When we hire junior machine learning engineers, they’re often surprised by how we work, what we value, and what a normal day in our distributed machine learning team is like.
We asked two of our recent additions, Diana and Pierre, about their experiences working with us over the past year and this is what they told us:
- The autonomy of fully remote work makes them more flexible about designing an ideal work space.
- Working in different time zones turns out to have more advantages than disadvantages.
- They thought data science and algorithm design would be far more important, but they ended up learning more about engineering and effective teamwork.
- The learning curve for the engineering tools and practices was steeper than they thought, but they loved picking up these skills.
If you’d like to join our team, take a look at our jobs page or read about what it’s like to work as part of a distributed machine learning team below.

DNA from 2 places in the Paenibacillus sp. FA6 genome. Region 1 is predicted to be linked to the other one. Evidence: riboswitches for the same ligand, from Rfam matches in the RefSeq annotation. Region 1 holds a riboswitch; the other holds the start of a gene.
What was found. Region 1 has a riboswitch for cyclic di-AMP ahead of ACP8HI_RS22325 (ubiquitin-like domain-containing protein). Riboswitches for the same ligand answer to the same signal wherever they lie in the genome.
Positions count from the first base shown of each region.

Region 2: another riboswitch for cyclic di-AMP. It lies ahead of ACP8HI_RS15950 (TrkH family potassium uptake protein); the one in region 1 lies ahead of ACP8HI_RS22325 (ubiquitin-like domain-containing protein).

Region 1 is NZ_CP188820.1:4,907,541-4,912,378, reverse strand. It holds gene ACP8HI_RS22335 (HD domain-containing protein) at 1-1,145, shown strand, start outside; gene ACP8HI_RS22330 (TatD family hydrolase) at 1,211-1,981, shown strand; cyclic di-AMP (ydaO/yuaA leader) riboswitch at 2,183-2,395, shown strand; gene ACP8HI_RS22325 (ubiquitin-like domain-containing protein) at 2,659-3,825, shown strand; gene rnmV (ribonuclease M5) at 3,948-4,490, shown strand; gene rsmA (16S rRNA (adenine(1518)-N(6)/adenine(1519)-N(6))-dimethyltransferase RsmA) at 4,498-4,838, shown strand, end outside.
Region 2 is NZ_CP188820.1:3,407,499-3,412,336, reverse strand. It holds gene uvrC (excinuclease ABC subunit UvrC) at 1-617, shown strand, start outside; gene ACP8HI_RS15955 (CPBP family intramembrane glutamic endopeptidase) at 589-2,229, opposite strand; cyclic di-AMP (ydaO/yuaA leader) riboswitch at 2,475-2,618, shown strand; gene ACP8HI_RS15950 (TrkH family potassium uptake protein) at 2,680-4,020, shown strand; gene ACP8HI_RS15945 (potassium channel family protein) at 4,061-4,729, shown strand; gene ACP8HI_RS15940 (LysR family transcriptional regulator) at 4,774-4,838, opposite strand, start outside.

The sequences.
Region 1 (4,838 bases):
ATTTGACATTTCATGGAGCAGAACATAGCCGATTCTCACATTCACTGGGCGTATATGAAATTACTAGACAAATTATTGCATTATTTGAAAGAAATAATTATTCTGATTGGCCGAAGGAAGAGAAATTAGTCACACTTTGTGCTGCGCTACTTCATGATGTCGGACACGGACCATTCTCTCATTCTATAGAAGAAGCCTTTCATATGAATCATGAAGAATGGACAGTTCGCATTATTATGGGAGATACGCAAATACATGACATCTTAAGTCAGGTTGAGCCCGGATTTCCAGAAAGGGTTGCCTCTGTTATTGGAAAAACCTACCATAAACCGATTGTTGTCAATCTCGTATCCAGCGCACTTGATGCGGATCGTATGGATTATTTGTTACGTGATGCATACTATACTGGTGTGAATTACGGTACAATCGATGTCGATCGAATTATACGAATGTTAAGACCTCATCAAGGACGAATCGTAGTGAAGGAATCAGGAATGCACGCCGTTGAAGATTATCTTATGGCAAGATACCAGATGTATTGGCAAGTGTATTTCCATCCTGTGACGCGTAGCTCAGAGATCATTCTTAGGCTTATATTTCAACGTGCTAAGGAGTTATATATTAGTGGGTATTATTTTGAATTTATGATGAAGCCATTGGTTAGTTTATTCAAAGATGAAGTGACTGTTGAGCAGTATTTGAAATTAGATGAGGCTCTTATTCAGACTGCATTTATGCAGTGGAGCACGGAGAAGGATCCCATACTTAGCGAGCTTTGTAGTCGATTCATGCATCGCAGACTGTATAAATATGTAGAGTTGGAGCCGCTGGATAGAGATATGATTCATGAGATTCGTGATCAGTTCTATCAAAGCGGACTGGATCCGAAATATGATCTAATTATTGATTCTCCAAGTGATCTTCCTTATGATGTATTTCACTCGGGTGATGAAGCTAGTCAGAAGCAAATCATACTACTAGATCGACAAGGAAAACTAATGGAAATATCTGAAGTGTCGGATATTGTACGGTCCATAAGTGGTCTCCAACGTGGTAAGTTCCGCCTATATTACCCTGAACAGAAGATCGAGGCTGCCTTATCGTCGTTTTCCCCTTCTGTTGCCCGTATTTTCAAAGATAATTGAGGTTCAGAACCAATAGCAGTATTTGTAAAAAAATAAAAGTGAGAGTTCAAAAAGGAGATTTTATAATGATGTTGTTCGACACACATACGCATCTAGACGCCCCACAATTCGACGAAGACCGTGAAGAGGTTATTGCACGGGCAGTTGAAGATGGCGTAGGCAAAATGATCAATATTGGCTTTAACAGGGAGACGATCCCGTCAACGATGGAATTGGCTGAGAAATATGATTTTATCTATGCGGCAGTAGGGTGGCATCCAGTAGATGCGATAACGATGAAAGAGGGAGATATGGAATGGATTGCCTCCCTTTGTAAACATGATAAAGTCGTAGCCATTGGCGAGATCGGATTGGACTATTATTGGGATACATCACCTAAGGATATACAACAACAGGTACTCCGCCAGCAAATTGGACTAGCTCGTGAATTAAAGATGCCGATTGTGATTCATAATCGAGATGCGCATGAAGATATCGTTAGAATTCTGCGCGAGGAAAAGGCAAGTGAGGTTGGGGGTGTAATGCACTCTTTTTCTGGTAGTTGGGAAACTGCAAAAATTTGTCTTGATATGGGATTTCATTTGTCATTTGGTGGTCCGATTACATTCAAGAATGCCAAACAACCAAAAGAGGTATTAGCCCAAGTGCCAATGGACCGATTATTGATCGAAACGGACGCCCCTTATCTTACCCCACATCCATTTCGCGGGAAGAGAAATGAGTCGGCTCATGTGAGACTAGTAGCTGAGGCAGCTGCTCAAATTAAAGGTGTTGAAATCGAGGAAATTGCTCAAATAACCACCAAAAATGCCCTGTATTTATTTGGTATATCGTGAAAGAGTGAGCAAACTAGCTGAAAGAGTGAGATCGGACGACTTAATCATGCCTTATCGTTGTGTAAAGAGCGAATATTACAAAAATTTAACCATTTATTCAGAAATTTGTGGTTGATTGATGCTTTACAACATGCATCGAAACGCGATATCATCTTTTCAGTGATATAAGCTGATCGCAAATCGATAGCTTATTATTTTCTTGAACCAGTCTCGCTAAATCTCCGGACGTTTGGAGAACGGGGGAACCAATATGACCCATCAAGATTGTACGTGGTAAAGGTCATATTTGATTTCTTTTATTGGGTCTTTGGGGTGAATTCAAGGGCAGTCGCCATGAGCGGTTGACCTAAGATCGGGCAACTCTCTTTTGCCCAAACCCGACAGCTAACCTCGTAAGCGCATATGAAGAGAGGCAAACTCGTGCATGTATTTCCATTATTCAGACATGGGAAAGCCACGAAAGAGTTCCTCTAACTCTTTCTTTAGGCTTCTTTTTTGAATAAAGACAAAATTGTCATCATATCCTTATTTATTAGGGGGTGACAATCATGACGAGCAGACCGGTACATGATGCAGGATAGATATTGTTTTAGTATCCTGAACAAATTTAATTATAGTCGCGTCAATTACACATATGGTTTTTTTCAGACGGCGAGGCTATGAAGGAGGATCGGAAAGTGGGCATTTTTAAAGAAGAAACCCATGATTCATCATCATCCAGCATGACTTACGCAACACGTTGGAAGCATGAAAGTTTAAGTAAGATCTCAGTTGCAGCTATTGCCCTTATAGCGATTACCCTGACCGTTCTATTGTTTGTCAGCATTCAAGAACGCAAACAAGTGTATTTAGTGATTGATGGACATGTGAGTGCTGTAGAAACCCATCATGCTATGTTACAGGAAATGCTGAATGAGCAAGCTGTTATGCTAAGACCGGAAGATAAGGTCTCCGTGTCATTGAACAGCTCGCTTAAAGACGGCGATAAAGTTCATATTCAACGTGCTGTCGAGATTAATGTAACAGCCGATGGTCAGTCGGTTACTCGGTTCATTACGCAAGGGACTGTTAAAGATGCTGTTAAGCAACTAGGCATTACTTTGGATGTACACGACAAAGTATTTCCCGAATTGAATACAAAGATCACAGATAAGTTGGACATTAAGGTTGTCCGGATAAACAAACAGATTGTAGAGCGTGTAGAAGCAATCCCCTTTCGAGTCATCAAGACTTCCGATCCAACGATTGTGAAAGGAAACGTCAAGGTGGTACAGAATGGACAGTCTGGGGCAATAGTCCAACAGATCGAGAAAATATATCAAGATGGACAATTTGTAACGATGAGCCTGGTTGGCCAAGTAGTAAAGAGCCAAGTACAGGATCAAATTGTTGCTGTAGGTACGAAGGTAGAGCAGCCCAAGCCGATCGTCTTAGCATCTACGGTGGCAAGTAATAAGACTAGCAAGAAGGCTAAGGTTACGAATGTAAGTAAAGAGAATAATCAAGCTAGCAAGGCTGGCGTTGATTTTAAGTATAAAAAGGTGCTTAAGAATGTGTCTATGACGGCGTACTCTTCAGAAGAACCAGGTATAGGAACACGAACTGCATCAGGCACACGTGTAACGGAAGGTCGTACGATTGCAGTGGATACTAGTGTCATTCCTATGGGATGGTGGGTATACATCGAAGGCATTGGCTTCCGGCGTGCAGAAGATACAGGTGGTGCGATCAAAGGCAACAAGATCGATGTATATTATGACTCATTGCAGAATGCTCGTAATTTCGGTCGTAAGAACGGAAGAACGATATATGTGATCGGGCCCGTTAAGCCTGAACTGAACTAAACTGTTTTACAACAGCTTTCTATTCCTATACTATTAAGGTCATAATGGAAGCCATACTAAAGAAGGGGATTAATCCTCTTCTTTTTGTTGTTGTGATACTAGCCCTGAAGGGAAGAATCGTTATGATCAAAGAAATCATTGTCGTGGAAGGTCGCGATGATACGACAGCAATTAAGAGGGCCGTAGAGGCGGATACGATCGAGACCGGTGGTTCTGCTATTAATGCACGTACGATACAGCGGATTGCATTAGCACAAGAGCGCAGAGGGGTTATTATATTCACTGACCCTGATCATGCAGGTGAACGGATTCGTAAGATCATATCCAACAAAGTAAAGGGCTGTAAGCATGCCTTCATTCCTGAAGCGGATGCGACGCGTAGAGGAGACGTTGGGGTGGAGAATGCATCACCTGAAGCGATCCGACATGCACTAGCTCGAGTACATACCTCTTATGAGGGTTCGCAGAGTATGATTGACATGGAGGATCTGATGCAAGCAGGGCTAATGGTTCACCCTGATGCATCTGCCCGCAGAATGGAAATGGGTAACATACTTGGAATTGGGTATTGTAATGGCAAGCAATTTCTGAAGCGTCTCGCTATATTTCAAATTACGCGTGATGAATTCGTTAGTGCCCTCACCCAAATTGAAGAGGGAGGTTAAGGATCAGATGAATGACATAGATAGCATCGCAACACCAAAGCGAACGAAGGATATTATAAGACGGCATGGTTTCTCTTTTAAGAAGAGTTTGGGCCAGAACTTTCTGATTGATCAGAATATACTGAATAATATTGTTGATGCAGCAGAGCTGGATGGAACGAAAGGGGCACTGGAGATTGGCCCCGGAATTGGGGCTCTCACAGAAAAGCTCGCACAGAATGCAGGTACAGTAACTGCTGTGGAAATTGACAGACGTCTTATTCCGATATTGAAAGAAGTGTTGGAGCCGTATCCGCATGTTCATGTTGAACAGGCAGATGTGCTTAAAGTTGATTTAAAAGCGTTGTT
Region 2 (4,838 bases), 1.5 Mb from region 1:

Trust and autonomy
Diana was surprised by how much inherent trust there was in the company. Everyone worked to their own schedule and had more autonomy than she was used to from previous 9–5 positions. She said,
“I wanted to move partially to Mexico and I was nervous to tell the team. They could have said ‘no’, or told me that I needed to stay in the same time zone as my team, but instead their reaction was ‘Oh that’s so cool, where will you be staying?’
“Now I spend part of the year in Mexico and it’s great. Our team is globally distributed so it just means, when I’m in Mexico, I overlap more with the other half of my team and get to chat with them more during work hours.”
Pierre similarly followed his dream to become a digital nomad after joining us. He now spends time in the Canary Islands, which he finds has many advantages over Paris, where he lived before. He says,
“The fresh air and sun are amazing – it’s really nice compared to the pollution in Paris. I feel much happier here in the Canaries. Becoming a Digital Nomad was a goal and I am very proud and grateful that I managed to achieve it, thanks to the flexibility offered by Data Revenue.”